CO2 tax pushes Washington gas prices higher than the rest of the nation

CO2 tax pushes Washington gas prices higher than the rest of the nation

Gas prices in Washington State rose to new a new high this week, which means drivers here now pay more per gallon on average than anywhere else in the country. Not only has Washington taken over the top spot from California, it’s by a significant amount – more than four cents per gallon when it comes to regular gas.

According to AAA’s data, the average price for a gallon of unleaded gas in Washington sits at 4.91 cents, and keeps growing week by week. This price trend puts Washington at odds with the rest of the country. National data shows an average decrease of nearly 28 percent in the price of a gallon of regular unleaded gas from June 2022, when the price sat at $5.0006 per gallon.

Why are Washington state motorists feeling pain at the pump? Experts point to the state’s implementation of a tax on carbon dioxide emissions, which went into effect on January 1. This “cap-and-trade program” limits the amount of carbon dioxide a business or organization can produce, requiring companies that emit greenhouse gases over that limit to purchase allowances at quarterly auctions. 

The first auction, on Feb. 28, raised $300 million from the sale of 6.18 million allowances at a price of $48.50 per ton. The second auction, held on May 31, saw 8.6 million allowances sold at $56.01 per allowance, raising $480.5 million. 

Clearly, the cost of these credits is now being passed to consumers. Todd Myers of the Washington Policy Center puts the cost of this “tax” at about 45 cents per gallon for regular unleaded gas, and 54 cents per gallon for diesel. As Myers explains, “Although Washington is paying more for CO2 emissions than California, that additional cost doesn’t help the environment – it just harms our economy.” 

As prices continue to surge ever higher, Washington state residents are doing whatever they can to secure cheaper gas. Some Washington motorists are driving across the border into Idaho, where prices are closer to the national average. Last month, members of more than a dozen Native American tribes sought a meeting with Governor Inslee, expressing their alarm at the rapid rise in costs and seeking a reprieve.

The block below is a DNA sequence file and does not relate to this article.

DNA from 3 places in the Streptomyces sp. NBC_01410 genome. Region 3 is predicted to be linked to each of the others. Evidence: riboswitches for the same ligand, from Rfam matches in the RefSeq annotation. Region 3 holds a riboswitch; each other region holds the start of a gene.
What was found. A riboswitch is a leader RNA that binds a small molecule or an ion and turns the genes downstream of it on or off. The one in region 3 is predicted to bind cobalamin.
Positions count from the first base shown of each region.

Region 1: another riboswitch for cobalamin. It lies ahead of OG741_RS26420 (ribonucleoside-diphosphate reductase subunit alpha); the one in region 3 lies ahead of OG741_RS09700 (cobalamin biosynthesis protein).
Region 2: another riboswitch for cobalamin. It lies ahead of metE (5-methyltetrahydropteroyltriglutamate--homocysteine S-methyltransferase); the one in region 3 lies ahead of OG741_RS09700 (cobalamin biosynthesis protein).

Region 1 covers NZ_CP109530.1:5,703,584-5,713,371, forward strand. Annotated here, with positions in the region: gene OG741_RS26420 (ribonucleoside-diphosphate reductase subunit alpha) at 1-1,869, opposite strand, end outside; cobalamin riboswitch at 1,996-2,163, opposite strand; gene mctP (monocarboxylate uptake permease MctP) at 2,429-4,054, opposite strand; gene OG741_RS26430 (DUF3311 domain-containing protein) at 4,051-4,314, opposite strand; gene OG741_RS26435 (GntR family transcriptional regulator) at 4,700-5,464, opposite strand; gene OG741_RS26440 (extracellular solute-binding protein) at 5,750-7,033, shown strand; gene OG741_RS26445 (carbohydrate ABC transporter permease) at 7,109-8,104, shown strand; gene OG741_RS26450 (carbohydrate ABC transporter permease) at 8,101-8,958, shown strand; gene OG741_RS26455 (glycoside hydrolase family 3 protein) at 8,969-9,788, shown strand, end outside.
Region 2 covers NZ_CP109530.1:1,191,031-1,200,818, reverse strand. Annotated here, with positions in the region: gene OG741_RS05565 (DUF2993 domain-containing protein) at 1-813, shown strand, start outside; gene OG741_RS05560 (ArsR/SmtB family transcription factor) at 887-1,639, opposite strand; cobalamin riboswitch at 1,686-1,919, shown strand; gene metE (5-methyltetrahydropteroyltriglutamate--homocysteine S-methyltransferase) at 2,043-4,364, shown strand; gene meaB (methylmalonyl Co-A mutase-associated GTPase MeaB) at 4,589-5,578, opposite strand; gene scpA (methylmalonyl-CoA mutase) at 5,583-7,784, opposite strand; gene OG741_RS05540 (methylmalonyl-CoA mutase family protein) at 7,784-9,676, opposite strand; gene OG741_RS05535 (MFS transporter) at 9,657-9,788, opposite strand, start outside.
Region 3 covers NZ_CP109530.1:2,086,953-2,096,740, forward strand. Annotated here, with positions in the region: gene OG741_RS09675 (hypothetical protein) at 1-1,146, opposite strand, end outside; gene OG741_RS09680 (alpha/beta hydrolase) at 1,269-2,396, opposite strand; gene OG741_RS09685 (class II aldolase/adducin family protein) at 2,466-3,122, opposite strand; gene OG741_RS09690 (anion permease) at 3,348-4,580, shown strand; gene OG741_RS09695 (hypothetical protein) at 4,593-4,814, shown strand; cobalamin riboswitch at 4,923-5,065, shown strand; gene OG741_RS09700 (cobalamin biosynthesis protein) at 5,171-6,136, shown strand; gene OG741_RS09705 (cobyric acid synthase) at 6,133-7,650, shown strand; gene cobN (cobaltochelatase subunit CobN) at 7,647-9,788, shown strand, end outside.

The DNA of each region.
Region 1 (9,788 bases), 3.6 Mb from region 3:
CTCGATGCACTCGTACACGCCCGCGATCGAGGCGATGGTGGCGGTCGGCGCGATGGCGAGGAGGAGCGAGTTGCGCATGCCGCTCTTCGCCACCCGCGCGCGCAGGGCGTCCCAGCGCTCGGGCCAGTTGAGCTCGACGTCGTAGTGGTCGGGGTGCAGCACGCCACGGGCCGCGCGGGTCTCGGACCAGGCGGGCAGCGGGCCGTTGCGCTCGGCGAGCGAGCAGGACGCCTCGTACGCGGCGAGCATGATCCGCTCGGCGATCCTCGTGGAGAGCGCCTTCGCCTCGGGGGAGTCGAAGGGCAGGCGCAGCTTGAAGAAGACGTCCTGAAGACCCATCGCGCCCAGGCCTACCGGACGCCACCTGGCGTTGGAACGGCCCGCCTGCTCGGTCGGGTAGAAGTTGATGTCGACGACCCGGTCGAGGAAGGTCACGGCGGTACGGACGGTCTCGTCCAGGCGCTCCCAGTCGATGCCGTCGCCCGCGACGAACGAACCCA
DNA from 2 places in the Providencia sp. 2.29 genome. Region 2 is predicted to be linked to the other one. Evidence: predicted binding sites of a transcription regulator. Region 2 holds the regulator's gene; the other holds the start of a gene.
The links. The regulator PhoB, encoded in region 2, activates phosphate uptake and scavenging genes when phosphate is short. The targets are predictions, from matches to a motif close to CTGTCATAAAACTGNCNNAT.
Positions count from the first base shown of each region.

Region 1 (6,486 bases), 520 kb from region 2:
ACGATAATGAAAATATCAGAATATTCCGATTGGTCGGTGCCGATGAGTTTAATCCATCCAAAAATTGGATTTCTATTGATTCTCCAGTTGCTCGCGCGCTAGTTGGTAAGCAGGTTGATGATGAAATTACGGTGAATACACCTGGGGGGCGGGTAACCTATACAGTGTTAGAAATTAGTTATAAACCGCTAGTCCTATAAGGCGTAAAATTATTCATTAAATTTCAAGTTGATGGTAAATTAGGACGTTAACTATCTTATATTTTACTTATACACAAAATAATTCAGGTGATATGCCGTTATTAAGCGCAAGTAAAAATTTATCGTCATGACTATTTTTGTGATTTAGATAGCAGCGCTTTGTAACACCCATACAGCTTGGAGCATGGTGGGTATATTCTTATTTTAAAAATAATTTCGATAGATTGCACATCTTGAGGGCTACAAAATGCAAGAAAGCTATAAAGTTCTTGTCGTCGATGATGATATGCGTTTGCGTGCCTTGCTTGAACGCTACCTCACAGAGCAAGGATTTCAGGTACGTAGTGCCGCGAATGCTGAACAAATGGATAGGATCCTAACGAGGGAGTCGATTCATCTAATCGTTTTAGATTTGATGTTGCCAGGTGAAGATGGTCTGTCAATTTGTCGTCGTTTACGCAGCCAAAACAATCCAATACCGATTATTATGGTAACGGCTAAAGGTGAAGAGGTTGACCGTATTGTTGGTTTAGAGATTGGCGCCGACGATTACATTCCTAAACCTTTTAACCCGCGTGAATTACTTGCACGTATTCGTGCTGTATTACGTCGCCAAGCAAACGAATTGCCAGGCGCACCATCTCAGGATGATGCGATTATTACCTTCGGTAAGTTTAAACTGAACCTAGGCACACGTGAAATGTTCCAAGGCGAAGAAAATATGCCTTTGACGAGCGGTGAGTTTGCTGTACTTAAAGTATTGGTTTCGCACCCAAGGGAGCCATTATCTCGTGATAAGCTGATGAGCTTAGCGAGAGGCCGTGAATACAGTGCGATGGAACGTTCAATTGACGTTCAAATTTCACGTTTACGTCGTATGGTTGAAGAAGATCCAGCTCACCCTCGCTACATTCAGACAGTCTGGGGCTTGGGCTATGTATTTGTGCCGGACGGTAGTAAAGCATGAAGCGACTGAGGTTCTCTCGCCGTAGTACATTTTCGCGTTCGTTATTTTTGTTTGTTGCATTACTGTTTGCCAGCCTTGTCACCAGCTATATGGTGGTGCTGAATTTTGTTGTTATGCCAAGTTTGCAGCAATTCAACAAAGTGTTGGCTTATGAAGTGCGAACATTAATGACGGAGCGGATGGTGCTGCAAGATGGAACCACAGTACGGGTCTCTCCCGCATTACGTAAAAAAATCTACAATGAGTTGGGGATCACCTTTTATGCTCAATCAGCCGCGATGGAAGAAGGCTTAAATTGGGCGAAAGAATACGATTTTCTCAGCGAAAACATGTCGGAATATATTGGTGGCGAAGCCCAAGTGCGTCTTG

The other embedded cost to consumers beyond their own gas tanks, is the increased prices for transporting goods to the store shelf.  75% of the consumer economy moves via truck, so the sharp increase in diesel gets passed from refiner, to fuel station, to trucking company to the end retailer.  Everything from food to medicine will see an increased cost due to the cap and trade fuel price increase.

It’s unclear what the state is doing to address rising prices, but it’s possible that they underestimated the cost to consumers. Leading up to this program’s implementation, Governor Inslee predicted that the cost would be minimal, stating in January of 2022, “This is going to have a minimal impact if any. Pennies. We are talking about pennies.” He added, “Potentially, not all of this would be passed off to the consumer and what they would (pass on), would be pennies.” 

By law, the minimum price to purchase credits is $22 per metric ton, which is about 17 cents per gallon at the very least. It’s difficult to believe Inslee did not expect gas companies to pass this cost on to consumers, which is exactly what they did.

Despite his rhetoric, this outcome was entirely predictable – and it certainly wasn’t “pennies.” In addressing earlier cap-and-trade efforts, experts at the Tax Foundation warned about the difficulty of effectively implementing a state-level cap-and-trade program. In his analysis of previous cap-and-trade efforts in Washington, Tax Foundation VP Jared Walczak predicted that, rather than addressing CO2 emissions across the board, these taxes might just narrowly raise prices on electricity and fossil fuels, acting as “a second level of utility and motor fuel taxes, just with different uses for the revenue.” 

The pain at the pump will continue as cap-and-trade programs continue to force prices upward. As Myers notes, “As long as the governor and agency staff continue to deny that reality, Washington residents will pay a high price for energy, but won’t receive the environmental benefits they are paying for.”

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